UOC has a clear worldwide service vocation. For this reason, in the year 2000 the university started offering courses in Spanish, allowing it to expand its academic boundaries to include the rest of Spain and to penetrate new markets in Latin America. English language course offerings are also coming soon to UOC.

The educational model used by UOC is based on an innovative teaching and learning system, which encourages students to feel part of the university community in terms of communicating and learning with others. Therefore, students acquire knowledge not only through what it is taught to them, but also by means of the interaction and co-operative work with other members of their academic community.

Distinguishing Structure, Culture and Processes of UOC

It was clear from the beginning that in order for UOC to succeed, it had to be agile, flexible, competitive, and cooperative and therefore, could not be organised as a traditional university. Rather, it had to be organised with an eye towards the future – a future in which the university would be responsive to both innovation and systemic improvement. Functioning as a not-for-profit foundation, the Catalán Government held the majority in its trusteeship. Other important trustees included the Catalán Chamber of Commerce, the Savings Bank Consortium, the Catalán Broadcasting Corporation, and a number of publishing companies. In response to previous proposals forwarded by the Foundation’s trustees, the UOC’s current Rector, Gabriel Ferraté, was appointed by the Catalán Government in 1995.

UOC Structure

As mentioned previously, the organisational structure and working style UOC differs in its organisation and working style from traditional universities. To achieve the flexibility necessary in its human resource allocation, UOC has adopted a “shamrock” organisational model shown in Figure 1.

Figure 1. UOC’s human resource organisational model

In terms of fees paid by students, UOC is a state university, but in terms of its internal operations, UOC is run more like a private company than as a traditional higher education institution. Recognising the need to be flexible enough to respond to the demands of a rapidly changing society, the university has adopted a new management and organisational model based on a process management system (PMS) that is implemented by three commissions: 1) Strategic Commission; 2) Educational Programmes Commission; and 3) Operational Commission.

The main reasons for adopting this model are: 1) to increase its client-oriented philosophy; 2) to avoid barriers by adopting a horizontal communication structure; 3) to generate better staffing systems to participate in the success of the project; 4) to improve internal information and communication systems; and 5) to promote quality assurance for all processes.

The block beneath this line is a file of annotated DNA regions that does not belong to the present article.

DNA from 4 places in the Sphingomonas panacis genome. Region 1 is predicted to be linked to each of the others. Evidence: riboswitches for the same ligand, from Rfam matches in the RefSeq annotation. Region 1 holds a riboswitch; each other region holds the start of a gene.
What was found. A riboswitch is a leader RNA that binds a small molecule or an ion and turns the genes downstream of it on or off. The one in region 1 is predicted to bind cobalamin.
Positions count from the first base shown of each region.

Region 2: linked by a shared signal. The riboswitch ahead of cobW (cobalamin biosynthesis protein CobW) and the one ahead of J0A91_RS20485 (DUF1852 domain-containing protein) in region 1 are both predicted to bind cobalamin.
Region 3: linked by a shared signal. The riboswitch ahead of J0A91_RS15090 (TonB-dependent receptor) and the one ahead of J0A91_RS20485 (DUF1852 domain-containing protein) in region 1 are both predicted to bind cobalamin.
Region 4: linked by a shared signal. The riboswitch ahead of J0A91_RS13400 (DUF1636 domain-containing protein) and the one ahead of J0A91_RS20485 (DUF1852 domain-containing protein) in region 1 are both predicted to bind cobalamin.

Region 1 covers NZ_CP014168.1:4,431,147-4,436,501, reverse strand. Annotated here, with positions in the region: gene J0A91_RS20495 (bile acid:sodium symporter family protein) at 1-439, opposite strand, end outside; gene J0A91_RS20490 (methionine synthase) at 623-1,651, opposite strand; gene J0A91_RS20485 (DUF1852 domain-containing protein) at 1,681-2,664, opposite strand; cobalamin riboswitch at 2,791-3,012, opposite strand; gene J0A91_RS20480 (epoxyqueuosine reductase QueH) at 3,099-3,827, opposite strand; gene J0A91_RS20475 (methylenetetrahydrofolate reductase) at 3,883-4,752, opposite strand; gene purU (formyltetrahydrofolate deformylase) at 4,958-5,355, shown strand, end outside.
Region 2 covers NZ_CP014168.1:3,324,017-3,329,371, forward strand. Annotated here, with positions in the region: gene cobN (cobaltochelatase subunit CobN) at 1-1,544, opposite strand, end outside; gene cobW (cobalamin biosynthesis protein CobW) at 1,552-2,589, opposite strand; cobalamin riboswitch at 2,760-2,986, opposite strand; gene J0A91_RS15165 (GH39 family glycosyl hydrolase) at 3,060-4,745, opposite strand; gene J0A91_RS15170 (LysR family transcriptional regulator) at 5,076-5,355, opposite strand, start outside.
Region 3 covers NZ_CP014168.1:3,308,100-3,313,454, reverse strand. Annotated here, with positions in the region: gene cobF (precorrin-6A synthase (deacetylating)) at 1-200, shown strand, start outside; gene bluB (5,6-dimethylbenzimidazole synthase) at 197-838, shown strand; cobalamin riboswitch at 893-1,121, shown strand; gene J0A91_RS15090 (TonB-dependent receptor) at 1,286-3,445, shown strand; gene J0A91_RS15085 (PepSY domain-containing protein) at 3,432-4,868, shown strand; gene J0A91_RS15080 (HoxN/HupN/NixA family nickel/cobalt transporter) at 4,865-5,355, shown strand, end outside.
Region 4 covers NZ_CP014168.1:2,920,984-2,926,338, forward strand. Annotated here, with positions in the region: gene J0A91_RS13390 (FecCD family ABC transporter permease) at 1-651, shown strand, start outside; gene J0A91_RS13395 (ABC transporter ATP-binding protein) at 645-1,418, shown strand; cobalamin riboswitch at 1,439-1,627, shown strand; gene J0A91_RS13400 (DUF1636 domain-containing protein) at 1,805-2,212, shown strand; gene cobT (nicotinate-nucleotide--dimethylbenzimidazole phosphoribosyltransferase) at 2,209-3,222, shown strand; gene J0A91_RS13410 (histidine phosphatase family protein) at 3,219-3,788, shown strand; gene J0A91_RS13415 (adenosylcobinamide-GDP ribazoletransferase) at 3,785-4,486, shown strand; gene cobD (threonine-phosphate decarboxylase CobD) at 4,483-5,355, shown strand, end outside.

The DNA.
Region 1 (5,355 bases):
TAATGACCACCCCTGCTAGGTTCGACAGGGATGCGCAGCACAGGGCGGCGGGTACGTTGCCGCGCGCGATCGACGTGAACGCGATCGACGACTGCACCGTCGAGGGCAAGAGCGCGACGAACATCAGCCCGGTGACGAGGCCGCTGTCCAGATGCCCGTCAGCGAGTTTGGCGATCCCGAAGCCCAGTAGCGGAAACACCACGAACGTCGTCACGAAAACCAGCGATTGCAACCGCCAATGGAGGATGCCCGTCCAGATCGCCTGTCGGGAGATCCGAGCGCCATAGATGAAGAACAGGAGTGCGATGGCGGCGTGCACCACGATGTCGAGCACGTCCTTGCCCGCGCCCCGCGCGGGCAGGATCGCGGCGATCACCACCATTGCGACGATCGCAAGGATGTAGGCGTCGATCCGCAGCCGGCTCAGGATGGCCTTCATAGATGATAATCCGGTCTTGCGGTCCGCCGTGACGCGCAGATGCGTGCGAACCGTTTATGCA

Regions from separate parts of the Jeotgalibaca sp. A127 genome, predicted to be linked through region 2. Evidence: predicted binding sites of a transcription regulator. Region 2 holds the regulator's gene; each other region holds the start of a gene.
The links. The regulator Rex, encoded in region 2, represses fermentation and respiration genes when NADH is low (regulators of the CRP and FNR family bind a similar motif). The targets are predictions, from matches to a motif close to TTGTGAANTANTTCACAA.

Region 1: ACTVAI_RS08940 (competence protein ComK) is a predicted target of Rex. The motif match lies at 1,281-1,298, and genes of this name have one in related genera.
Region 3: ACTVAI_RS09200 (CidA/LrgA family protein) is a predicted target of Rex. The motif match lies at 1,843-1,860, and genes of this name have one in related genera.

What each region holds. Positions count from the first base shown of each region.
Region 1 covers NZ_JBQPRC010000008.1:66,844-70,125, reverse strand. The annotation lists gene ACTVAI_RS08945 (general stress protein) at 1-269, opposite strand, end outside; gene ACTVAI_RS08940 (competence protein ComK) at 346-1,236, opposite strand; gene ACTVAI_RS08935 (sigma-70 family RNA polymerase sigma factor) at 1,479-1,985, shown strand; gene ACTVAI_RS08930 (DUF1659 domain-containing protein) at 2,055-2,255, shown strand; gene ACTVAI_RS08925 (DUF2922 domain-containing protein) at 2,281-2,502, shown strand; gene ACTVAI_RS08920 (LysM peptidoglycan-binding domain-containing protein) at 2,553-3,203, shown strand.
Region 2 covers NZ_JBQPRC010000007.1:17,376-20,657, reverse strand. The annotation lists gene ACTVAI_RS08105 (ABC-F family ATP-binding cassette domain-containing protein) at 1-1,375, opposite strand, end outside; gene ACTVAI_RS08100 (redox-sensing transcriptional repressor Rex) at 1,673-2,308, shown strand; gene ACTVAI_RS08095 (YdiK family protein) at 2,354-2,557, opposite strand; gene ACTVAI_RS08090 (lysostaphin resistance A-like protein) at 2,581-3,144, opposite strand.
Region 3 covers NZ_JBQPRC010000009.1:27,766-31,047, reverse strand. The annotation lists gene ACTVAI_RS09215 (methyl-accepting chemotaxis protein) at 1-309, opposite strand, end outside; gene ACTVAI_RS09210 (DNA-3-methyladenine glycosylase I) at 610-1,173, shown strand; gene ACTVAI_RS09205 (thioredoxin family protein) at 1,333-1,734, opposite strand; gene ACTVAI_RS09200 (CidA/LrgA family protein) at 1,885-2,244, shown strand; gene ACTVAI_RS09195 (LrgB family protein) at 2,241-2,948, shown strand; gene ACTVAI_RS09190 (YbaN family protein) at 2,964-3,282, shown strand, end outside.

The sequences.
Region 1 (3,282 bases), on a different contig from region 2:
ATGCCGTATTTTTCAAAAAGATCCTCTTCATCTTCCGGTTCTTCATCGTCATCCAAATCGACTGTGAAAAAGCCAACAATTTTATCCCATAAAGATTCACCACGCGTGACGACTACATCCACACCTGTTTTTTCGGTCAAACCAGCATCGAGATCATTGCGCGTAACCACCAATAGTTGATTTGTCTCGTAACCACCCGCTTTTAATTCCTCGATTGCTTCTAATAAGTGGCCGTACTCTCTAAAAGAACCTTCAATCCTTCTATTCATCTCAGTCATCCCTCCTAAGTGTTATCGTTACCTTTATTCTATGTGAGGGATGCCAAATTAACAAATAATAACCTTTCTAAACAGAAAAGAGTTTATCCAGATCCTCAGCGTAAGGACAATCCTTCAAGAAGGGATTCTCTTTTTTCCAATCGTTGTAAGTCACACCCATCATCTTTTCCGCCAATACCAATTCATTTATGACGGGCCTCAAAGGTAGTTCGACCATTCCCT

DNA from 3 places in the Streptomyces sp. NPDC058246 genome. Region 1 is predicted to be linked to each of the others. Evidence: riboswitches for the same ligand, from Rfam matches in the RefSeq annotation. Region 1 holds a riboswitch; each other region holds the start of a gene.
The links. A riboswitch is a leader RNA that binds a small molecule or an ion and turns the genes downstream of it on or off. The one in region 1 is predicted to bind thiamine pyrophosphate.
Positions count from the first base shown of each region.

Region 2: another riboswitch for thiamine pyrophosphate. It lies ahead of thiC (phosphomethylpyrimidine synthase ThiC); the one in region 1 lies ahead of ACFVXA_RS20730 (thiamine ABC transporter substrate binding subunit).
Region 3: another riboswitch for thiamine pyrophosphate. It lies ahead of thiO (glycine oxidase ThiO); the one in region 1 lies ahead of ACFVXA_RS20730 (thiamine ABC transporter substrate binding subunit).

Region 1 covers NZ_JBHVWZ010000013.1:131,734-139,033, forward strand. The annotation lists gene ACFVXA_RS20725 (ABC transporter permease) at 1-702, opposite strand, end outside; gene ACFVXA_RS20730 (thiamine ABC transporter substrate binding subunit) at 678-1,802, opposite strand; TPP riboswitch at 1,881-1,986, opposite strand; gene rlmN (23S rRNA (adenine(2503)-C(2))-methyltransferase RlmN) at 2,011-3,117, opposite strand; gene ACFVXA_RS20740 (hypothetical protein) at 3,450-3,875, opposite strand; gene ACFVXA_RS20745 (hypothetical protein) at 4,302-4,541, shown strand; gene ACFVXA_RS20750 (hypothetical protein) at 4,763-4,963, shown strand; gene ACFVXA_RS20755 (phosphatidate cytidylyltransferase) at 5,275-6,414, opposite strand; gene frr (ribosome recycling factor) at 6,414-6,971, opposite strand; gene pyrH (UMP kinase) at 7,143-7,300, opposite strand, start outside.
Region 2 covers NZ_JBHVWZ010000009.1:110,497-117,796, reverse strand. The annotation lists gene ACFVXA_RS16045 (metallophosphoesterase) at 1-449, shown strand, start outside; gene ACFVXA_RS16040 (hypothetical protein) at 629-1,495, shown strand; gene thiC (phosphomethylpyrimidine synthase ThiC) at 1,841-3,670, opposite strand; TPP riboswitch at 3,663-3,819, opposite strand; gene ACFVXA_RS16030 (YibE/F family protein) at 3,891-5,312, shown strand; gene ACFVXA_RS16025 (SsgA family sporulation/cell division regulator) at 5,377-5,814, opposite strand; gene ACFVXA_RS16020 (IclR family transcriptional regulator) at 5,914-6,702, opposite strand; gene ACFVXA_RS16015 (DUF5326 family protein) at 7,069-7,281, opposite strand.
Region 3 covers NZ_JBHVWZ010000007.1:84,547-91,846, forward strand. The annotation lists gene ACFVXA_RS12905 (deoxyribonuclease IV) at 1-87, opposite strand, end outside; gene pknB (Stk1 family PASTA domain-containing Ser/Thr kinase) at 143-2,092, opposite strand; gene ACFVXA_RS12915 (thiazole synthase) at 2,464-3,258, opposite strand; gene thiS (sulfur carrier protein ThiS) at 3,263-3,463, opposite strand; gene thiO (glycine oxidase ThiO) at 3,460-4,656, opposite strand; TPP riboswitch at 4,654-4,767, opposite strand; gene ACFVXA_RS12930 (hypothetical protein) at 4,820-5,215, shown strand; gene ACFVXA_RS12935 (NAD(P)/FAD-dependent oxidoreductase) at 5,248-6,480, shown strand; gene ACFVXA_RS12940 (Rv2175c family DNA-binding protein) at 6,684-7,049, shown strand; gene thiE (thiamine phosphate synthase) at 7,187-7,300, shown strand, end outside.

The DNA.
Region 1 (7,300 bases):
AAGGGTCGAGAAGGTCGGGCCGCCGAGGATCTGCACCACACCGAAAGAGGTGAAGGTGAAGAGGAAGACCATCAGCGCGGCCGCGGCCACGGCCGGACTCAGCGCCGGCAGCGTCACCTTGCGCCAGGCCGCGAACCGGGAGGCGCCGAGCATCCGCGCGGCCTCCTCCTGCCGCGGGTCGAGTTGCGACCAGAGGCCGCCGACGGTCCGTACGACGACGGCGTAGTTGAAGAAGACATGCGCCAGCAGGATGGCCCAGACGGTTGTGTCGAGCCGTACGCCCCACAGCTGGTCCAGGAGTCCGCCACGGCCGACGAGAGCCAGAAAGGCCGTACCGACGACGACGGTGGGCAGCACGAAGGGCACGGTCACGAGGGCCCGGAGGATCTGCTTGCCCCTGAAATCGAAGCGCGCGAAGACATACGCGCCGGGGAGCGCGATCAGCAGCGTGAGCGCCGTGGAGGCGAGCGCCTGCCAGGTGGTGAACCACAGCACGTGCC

This non-bureaucratic management system implies agile co-ordination, generates participation and empowerment amongst staff, ensures communication and facilitates workflow, makes possible the integration of client and marketplace voices, and encourages continuous improvement procedures. In simple terms, it is vital that the PMS model be periodically updated and be public and collective. In light of changing organisational requirements, it also involves revisiting the institutional mission from time to time, periodic evaluation of management to implement improvements, and continuous self-assessments to optimise quality assurance.

The day-to-day business of teaching and learning is structured in the following ways. UOC’s faculty is comprised of three different types of educators who carry out distinct teaching activities. Professors, for instance, are full time teachers who design the teaching plan of each subject and are responsible for overall course content. Counsellors are distance mentors who guide students through their studies. Tutors are distance teachers who are experts in given subjects. Instead of having usual face-to-face contact with students, UOC faculty members use communication technology to provide guidance, advice, and the tools to help students carry out their own learning. Instead of acting as sources of information, they act as facilitators of learning.

Depending on the number of students enrolled, counsellors and tutors are usually faculty from other universities or professionals within their fields of expertise who are contracted on a flexible term-to-term basis. Teaching coordinators train and coordinate full-time teachers, counsellors and advisors. Instructional designers who design the learning materials from a pedagogical and methodological point of view also give guidance to authors. UOC’s management work as a team in subscribing to the EFQM,3 a business model designed specifically to help European businesses to make better products and to deliver improved services (in this instance, virtual education) through effective use of leading edge management practices.